The Bean Caper

Email Print
FacebookTwitterShare

Rick
Young thinks about coffee a lot. He has time to do so because, only
about a year out of law school, he's been laid off by the law firm
which had hired him. "When I'm drinking my coffee," he
declares, "I'd rather not be destroying the environment or
exploiting workers." Three cheers for you, Rick!

Our
neophyte lawyer isn't content with merely saving the environment
and the workers all by himself, however. He wants us to do so also.
In fact, he wants to force us to do so, and to this end has introduced
a law in Berkeley, where he lives, that would prohibit the many coffee
houses in that city from selling any coffee which was not produced
the way he thinks it should be: "fair-trade," organic,
and shade-grown. As a lawyer, he realizes that government exists
to force people to live the way he, and other enlightened individuals,
think they should. Make no mistake, force is what it's all about.
Coffee which suits Mr. Young's criteria is available now, but constitutes
only about 1 percent of the 18 million bags of coffee beans imported
annually. Obviously, left to their own resources, people will make
the wrong choices, but Mr. Young will set them right – or else.

Actually,
the whole brouhaha is scarcely about coffee at all. It's about ideology,
with coffee merely serving as the justification. "Fair-trade,"
for example, refers to coffee grown by farmers who are paid a living
wage, but certainly Mr. Young isn't concerned only about coffee
farmers, is he? Should they be paid better than other farmers? No,
but the coffee farmers are an opening shot, and coffee houses are
conspicuous in Berkeley. Tobacco farmers, on the other hand, can
just starve, unless they want to switch to coffee. Of course, that
might tend to produce a coffee glut with falling prices, but maybe
another law could be passed requiring people to drink twice as much
coffee. There's never a problem that government, i.e., force, cannot
solve!

If
words actually mean what they say, as I naively like to think they
do, then the problem of coffee farmers not receiving a living wage
would solve itself as the unfortunate farmers, well, died! If the
term "living wage" is an exaggeration, and the farmers
receiving less than that amount are not actually starving, but nearly
so, then they might consider going into another line of work, rather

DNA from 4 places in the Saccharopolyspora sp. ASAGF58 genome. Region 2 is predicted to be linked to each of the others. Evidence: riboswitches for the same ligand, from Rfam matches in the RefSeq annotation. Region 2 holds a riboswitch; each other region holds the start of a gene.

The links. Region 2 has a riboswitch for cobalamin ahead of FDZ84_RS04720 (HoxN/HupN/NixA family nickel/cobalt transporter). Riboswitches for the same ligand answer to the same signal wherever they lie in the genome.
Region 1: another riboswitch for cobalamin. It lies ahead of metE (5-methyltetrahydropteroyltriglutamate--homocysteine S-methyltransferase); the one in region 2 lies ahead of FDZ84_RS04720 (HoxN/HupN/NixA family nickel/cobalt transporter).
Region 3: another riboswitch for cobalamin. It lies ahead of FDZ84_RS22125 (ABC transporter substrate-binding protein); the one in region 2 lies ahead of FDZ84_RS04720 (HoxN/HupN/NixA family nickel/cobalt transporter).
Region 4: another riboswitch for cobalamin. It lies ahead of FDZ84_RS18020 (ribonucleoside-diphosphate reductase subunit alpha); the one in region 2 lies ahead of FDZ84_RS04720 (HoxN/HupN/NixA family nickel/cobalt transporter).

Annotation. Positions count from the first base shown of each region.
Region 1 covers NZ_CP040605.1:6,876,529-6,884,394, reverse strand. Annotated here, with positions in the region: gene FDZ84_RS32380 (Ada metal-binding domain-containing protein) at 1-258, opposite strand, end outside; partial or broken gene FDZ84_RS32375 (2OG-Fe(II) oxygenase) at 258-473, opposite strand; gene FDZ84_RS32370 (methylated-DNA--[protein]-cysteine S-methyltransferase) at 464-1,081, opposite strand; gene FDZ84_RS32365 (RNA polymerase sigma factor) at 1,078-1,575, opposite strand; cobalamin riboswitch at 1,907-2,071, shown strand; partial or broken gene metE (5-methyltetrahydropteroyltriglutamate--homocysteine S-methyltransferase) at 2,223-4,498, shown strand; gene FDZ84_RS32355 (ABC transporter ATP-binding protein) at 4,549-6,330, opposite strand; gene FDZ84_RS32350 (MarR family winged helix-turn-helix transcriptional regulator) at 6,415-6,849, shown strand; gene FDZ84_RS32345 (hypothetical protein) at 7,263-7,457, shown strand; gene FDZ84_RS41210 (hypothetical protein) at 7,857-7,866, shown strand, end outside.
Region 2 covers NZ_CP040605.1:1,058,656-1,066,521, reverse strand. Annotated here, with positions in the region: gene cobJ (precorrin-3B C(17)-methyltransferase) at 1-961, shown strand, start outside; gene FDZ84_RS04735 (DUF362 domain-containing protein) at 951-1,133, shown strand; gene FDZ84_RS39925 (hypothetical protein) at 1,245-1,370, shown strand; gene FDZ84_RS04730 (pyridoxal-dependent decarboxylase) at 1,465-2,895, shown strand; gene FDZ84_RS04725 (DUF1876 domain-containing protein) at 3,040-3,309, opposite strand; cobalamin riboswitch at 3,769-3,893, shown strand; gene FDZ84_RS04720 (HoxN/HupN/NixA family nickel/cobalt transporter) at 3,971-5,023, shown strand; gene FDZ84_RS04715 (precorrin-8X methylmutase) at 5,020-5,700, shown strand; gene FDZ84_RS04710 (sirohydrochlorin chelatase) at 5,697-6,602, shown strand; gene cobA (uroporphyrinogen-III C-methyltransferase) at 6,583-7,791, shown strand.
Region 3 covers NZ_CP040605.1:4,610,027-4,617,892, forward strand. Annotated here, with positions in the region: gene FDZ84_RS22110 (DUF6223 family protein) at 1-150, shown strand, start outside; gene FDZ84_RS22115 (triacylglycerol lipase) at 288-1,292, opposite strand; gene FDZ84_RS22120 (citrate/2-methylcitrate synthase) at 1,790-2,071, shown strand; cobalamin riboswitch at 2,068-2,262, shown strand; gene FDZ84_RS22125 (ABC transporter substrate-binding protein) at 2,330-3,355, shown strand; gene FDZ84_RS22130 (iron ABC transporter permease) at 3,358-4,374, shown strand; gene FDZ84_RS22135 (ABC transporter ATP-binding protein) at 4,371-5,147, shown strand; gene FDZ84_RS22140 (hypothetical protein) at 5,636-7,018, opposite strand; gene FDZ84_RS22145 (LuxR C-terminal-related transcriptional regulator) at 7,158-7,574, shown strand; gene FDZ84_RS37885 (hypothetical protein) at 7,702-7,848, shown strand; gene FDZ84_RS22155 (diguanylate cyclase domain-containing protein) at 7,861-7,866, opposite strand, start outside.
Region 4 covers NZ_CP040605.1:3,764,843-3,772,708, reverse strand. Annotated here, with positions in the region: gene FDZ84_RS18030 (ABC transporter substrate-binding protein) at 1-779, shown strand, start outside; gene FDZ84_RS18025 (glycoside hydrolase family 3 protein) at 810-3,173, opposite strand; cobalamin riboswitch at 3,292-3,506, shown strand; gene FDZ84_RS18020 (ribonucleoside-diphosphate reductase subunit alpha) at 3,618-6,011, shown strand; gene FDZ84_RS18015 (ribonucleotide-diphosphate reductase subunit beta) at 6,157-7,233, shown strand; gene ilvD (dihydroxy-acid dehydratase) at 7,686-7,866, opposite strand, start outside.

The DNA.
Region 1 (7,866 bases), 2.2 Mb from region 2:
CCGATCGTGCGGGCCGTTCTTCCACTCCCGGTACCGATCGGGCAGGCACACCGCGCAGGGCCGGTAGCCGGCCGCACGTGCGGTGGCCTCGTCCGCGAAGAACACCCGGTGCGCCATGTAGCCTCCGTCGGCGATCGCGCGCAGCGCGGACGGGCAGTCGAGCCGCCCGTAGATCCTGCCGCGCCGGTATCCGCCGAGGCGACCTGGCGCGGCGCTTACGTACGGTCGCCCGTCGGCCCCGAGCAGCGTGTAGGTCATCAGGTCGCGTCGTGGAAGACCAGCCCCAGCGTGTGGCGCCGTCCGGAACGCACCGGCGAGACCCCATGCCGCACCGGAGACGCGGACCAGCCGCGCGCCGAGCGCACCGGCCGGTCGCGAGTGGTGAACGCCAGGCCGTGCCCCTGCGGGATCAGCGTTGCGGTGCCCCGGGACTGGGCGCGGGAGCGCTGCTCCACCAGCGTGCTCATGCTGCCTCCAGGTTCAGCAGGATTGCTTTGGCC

than hoping that someone like Mr. Young will come along to force
people to drink more expensive coffee.

Mr.
Young would also like to force the coffee shops to sell only "organic"
coffee, meaning coffee grown sans herbicides, pesticides, or fungicides.
The organic movement has been around long enough to teach us that
raising crops organically means lower yields per acre, with no compensating
benefits of better taste or nutrition. The distinguishing feature
of organically grown produce is its higher cost.

And
"shade-grown" coffee simply refers to coffee beans grown
on plants shaded by a canopy of taller trees. The "benefit"
of this technique is that the tree canopy provides a habitat for
more than 150 species of migratory birds. Obviously this has nothing
to do with coffee per se, but with birds. What would happen to these
birds without the canopy? We're not told, but the obvious conclusion
we're expected to draw is that it would be avian catastrophe! It
would be highly improper to doubt it, of course.

In
fact, the whole scheme is based upon rather wishful thinking, and
forcefully stated, but unproven, ideas. Organic farming, as I've
mentioned, offers no advantages over traditional farming, and significant
disadvantages. We're told that the shade-grown coffee would provide
habitat to 150 species of birds, and we have to take that on faith,
along with the assumption that the birds would suffer horribly if
the coffee were raised without such a canopy. It is reasonable to
assume that coffee plants grown out in the open provide habitat
for various critters who would not do as well under a canopy, but
they're out of luck until some group comes along to assist them
– at our expense.

Without
the "fair-trade" many farmers have done what you would
reasonably expect them to do: switch to another crop. The crop chosen
by many is coca. Well, we can't have that! Coca is most definitely
not a politically correct crop. No, the farmers have got to stick
with their coffee, and the drinkers have got to pay more. Caffeine,
si!, coca, no! What could be simpler, or more logical? Free choice,
like free markets, is simply unthinkable to Mr. Young and the 3000
naïve Berkeleyites who've signed his petition to put the coffee
bean on the ballot in Berkeley.

Young
admits his proposals are rather radical, but reminds us that "When
you look at seat-belt laws, that was shocking – people freaked
out. But now people accept it as a matter of course." No doubt
the frog would have "freaked out" at the thought of being
placed in a pot of boiling water, but accepted as a matter of course
the soothing, warm water – that was gradually heated.

Strip
people of their freedom in a single fell swoop, and at least some
of them will object, perhaps violently so. But inch it away gradually,
over issues not worth fighting about, like coffee, or seat belts,
and they'll grow to accept the idea "as a matter of course."
In fact, the 3000 mush-brained idiots who've signed Young's petition
prove it.

July
9, 2002

Dr.
Hein [send
him mail
] is a semi-retired ophthalmologist in St. Louis,
and the author of All
Work & No Pay
, which will soon be available at Amazon.com.

Email Print
FacebookTwitterShare